Is it Christmas yet?

I’m incredibly lucky in that I live in a town that voted 70% remain, a place where my sexuality, my marital status, my political orientation and my foreigness do not prevent me from being integrated in a vibrant and caring environment.
There are Syrian refugees in town, and plenty of locals have immediately gone round to them to welcome them and make sure they have everything they need.

Looking at the world at large, the picture is, however, a bit more grim. The Christmas Spirit towards others seems to be limited. Terror attacks seem to have killed goodwill, even to those others that never did anything wrong, but share the same skin colour or nationality to the culprits. People had enough and want everyone else out.

The Daily Mail never fails to incite hatred and tell lies download (14).jpg

(If you agree, consider these petitions: https://www.change.org/p/facebook-get-the-daily-mail-reclassified-as-a-fake-news-website

https://www.facebook.com/stopfundinghate/ )

and it seems that much of the Brexit and Trump comes from nowhere else but a position of hate, exclusion and bitter selfishness. As long as we get the bloody foreigners / Mexicans / Polish out it doesn’t matter if our economy slumps. Rational arguments and facts don’t get through to these emotionally charged people.

download (15).jpg

EU immigration is unlikely to be curbed without serious economical self-harm. But you will be vilified for mentioning this.

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http://www.independent.co.uk/news/uk/politics/brexit-david-davis-single-market-uk-no-idea-what-it-means-comments-eu-mep-a7432086.html

Those denying the correlation between free movement and access to the single market behave like angry and unreasonable children stomping their feet, ignorant in the face of facts and ready for trashing judges for doing their job, happy to take into account any self-harming consequences as long as they get their way and the satisfaction of having won an emotional battle.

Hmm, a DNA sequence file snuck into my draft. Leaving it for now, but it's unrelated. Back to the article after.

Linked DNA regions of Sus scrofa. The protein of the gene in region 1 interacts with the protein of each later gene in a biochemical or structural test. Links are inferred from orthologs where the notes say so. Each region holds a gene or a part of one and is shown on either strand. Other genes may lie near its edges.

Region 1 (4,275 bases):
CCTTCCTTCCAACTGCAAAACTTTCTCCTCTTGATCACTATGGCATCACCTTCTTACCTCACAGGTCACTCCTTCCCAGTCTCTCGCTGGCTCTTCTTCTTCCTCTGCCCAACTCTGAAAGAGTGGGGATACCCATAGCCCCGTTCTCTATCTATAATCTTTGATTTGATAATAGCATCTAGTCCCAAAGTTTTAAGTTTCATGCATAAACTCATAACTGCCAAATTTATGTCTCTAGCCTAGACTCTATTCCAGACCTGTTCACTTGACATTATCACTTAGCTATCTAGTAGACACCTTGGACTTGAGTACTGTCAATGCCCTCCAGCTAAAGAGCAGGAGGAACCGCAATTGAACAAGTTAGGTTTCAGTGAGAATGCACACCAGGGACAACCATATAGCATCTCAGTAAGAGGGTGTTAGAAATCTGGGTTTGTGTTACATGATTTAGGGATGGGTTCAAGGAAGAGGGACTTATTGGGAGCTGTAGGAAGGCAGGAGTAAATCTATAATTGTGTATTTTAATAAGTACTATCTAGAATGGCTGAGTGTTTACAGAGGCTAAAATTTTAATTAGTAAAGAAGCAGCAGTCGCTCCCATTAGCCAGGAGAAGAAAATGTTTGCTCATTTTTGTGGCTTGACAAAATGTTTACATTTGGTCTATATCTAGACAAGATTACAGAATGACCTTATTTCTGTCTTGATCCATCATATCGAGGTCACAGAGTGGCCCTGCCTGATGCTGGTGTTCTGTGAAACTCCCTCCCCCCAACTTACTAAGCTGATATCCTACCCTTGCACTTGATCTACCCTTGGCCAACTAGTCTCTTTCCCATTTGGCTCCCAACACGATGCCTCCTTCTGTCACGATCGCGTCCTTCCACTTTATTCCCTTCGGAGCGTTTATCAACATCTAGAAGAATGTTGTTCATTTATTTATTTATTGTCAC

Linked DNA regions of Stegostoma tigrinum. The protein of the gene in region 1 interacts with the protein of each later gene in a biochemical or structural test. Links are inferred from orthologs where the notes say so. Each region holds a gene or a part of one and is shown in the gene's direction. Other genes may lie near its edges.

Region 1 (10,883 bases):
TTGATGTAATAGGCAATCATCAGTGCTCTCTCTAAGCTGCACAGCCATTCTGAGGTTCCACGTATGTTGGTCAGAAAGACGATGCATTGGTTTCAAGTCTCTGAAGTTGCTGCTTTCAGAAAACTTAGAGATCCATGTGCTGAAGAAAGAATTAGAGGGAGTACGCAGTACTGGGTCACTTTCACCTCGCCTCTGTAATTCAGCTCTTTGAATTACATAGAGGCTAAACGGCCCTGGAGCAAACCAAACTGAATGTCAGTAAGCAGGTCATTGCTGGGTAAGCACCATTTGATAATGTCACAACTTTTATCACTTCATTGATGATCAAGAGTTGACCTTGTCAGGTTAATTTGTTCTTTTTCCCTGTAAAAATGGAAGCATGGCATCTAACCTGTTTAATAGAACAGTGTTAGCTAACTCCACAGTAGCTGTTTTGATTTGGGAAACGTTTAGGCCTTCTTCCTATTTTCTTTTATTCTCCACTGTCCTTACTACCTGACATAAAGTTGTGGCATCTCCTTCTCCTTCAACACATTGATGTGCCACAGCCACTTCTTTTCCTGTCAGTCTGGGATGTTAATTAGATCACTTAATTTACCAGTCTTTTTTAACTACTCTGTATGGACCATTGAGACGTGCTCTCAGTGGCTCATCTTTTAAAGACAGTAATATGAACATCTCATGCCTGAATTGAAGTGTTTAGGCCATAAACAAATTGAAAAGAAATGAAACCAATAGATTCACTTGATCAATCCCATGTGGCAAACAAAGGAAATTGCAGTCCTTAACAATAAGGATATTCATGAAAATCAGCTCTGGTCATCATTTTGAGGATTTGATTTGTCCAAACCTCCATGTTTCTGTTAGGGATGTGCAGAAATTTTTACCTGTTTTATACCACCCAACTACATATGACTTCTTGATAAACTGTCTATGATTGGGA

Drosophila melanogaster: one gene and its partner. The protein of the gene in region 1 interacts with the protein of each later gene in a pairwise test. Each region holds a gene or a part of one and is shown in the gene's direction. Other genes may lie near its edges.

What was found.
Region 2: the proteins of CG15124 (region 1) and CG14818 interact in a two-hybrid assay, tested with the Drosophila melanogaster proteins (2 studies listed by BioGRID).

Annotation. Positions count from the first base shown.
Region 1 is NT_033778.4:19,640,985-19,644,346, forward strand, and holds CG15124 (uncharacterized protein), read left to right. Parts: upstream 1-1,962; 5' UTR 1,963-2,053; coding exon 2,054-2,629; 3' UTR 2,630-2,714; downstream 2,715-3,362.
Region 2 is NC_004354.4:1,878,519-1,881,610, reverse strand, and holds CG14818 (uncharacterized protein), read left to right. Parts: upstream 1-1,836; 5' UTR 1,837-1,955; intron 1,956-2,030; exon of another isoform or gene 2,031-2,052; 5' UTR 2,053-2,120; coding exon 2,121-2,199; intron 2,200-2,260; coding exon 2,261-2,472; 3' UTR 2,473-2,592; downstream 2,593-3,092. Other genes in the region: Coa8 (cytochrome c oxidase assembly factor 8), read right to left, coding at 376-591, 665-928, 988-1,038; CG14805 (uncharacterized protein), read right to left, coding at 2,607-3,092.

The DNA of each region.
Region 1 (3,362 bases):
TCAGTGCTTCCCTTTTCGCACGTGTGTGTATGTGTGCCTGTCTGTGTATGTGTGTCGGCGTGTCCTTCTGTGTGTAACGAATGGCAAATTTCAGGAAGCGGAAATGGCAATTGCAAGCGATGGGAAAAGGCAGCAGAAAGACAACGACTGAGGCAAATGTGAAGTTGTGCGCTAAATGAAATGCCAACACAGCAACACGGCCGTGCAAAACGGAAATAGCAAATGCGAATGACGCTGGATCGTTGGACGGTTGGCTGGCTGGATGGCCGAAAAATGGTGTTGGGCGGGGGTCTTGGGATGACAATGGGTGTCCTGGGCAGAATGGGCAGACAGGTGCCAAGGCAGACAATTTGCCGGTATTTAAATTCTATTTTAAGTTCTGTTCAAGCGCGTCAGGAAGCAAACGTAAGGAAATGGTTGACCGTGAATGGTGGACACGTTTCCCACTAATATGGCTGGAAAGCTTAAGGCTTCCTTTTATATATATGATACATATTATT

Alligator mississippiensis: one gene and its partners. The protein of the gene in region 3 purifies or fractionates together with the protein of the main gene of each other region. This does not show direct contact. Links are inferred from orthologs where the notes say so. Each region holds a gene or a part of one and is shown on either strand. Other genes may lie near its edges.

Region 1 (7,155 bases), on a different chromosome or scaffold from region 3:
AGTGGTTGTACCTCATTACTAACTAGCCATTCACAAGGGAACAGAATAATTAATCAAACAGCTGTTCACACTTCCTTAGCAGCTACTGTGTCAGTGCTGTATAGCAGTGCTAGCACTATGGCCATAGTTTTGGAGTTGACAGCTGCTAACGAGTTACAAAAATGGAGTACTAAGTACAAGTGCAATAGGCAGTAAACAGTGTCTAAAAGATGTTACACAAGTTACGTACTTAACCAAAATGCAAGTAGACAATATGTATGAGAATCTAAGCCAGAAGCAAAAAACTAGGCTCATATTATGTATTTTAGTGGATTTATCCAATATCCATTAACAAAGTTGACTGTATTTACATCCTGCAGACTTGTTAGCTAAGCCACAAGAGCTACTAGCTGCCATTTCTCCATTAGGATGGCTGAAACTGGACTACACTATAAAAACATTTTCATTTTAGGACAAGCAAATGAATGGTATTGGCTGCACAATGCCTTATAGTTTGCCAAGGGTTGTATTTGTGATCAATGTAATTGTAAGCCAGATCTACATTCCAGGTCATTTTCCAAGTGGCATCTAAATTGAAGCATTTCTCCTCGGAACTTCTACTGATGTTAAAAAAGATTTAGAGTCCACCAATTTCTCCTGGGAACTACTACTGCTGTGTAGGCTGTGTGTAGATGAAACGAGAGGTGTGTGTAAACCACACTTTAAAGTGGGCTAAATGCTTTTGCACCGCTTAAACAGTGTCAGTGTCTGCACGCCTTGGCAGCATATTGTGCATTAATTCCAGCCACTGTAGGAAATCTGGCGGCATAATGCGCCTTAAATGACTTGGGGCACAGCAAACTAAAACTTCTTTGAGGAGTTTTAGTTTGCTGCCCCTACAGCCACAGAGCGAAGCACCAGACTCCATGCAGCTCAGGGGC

And all for the sake of exclusion and separation. It’s definitely not feeling like Christmas in the world and in the future, there are going to be a lot of very lonely Christmasses ahead.

 

One of the many things I admired about the Uk and that made me look up to the great Nation was this initiative, but, some thirty years on, that spirit seems to have ebbed away. Can’t we try and re-capture it?

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3 thoughts on “Is it Christmas yet?

  1. You mean that you don’t suffer hate 30% of the time? How strange given that you say much of Brexit comes from hate but your town only voted 70% Bremain.
    In the UK I haven’t noticed a decline in Christmas spirit any more than usual as people just find it a drag on their limited resources. Nor have I had any Brexit conversations for some while now. It isn’t at the forefront of our minds.
    I can’t comment on the Daily Mail since I don’t read papers like that and I doubt many Brexiteers do either. If they become too inventive with the news they’ll lose readers anyway..
    As with most people who voted to leave the EU I’ve never yet gone round asking for the removal of the Poles or anyone else. It’s wrong of you to keep citing that and tarring the many with the same brush s the few. I wanted a reduction in the way we had to accept unlimited immigrants and the ability to take refugees before economic migrants. Above all it had to be a UK choice and not numbers set by the EU.
    To say rational arguments don’t get through because we’re emotionally charged people is little short of insulting.Have the Bremain side forgotten just how much the benefits bill in he UK is since there has been their vaunted freedom of movement? It’s so bad that the Government set about finding a way to reduce the bill which has meant a review of DLA and turning it into PIP which has so far seen many payments reduced or stopped at the expense of the long term sick and mentally ill. Not emotionally charged rhetoric, just facts.